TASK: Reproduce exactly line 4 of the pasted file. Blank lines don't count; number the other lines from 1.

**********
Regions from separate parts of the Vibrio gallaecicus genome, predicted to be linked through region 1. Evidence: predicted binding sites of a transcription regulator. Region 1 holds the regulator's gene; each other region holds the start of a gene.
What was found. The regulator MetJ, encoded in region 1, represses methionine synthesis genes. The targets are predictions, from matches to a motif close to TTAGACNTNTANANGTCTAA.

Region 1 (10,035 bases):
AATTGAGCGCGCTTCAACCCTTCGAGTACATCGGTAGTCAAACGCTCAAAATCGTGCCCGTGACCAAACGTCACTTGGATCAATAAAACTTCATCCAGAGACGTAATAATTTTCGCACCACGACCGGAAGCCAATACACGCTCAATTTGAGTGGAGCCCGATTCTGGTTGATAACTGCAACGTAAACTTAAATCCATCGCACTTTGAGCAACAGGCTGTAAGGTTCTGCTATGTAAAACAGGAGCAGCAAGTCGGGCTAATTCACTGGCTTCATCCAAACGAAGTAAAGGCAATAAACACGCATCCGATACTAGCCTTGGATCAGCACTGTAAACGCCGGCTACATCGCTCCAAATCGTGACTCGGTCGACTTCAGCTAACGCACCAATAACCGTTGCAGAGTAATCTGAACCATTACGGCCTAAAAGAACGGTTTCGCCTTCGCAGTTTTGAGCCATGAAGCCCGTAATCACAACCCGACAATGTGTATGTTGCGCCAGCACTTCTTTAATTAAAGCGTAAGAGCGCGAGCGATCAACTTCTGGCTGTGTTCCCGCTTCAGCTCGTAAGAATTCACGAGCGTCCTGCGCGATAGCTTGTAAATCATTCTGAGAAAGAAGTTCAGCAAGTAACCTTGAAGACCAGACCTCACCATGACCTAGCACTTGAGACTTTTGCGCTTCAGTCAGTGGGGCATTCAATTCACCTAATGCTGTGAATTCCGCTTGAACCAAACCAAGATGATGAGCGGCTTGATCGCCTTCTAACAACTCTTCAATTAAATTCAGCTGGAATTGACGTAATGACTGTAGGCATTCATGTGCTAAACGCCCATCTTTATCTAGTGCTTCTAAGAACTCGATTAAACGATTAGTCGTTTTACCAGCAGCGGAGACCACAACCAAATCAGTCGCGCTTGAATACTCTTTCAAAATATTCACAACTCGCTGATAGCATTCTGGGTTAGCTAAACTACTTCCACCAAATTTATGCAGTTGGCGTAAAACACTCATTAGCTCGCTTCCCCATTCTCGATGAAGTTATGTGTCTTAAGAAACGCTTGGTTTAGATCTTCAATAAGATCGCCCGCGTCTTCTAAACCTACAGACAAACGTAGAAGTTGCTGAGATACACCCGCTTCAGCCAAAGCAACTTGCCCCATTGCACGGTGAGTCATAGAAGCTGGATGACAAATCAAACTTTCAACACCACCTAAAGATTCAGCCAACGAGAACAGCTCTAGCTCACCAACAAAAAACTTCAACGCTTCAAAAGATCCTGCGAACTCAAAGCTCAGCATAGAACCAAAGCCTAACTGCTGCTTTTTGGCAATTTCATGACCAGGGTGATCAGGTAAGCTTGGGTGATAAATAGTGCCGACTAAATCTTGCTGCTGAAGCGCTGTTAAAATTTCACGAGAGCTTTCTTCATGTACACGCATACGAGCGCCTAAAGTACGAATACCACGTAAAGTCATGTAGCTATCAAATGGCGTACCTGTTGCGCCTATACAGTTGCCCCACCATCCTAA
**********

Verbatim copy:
AATTGAGCGCGCTTCAACCCTTCGAGTACATCGGTAGTCAAACGCTCAAAATCGTGCCCGTGACCAAACGTCACTTGGATCAATAAAACTTCATCCAGAGACGTAATAATTTTCGCACCACGACCGGAAGCCAATACACGCTCAATTTGAGTGGAGCCCGATTCTGGTTGATAACTGCAACGTAAACTTAAATCCATCGCACTTTGAGCAACAGGCTGTAAGGTTCTGCTATGTAAAACAGGAGCAGCAAGTCGGGCTAATTCACTGGCTTCATCCAAACGAAGTAAAGGCAATAAACACGCATCCGATACTAGCCTTGGATCAGCACTGTAAACGCCGGCTACATCGCTCCAAATCGTGACTCGGTCGACTTCAGCTAACGCACCAATAACCGTTGCAGAGTAATCTGAACCATTACGGCCTAAAAGAACGGTTTCGCCTTCGCAGTTTTGAGCCATGAAGCCCGTAATCACAACCCGACAATGTGTATGTTGCGCCAGCACTTCTTTAATTAAAGCGTAAGAGCGCGAGCGATCAACTTCTGGCTGTGTTCCCGCTTCAGCTCGTAAGAATTCACGAGCGTCCTGCGCGATAGCTTGTAAATCATTCTGAGAAAGAAGTTCAGCAAGTAACCTTGAAGACCAGACCTCACCATGACCTAGCACTTGAGACTTTTGCGCTTCAGTCAGTGGGGCATTCAATTCACCTAATGCTGTGAATTCCGCTTGAACCAAACCAAGATGATGAGCGGCTTGATCGCCTTCTAACAACTCTTCAATTAAATTCAGCTGGAATTGACGTAATGACTGTAGGCATTCATGTGCTAAACGCCCATCTTTATCTAGTGCTTCTAAGAACTCGATTAAACGATTAGTCGTTTTACCAGCAGCGGAGACCACAACCAAATCAGTCGCGCTTGAATACTCTTTCAAAATATTCACAACTCGCTGATAGCATTCTGGGTTAGCTAAACTACTTCCACCAAATTTATGCAGTTGGCGTAAAACACTCATTAGCTCGCTTCCCCATTCTCGATGAAGTTATGTGTCTTAAGAAACGCTTGGTTTAGATCTTCAATAAGATCGCCCGCGTCTTCTAAACCTACAGACAAACGTAGAAGTTGCTGAGATACACCCGCTTCAGCCAAAGCAACTTGCCCCATTGCACGGTGAGTCATAGAAGCTGGATGACAAATCAAACTTTCAACACCACCTAAAGATTCAGCCAACGAGAACAGCTCTAGCTCACCAACAAAAAACTTCAACGCTTCAAAAGATCCTGCGAACTCAAAGCTCAGCATAGAACCAAAGCCTAACTGCTGCTTTTTGGCAATTTCATGACCAGGGTGATCAGGTAAGCTTGGGTGATAAATAGTGCCGACTAAATCTTGCTGCTGAAGCGCTGTTAAAATTTCACGAGAGCTTTCTTCATGTACACGCATACGAGCGCCTAAAGTACGAATACCACGTAAAGTCATGTAGCTATCAAATGGCGTACCTGTTGCGCCTATACAGTTGCCCCACCATCCTAA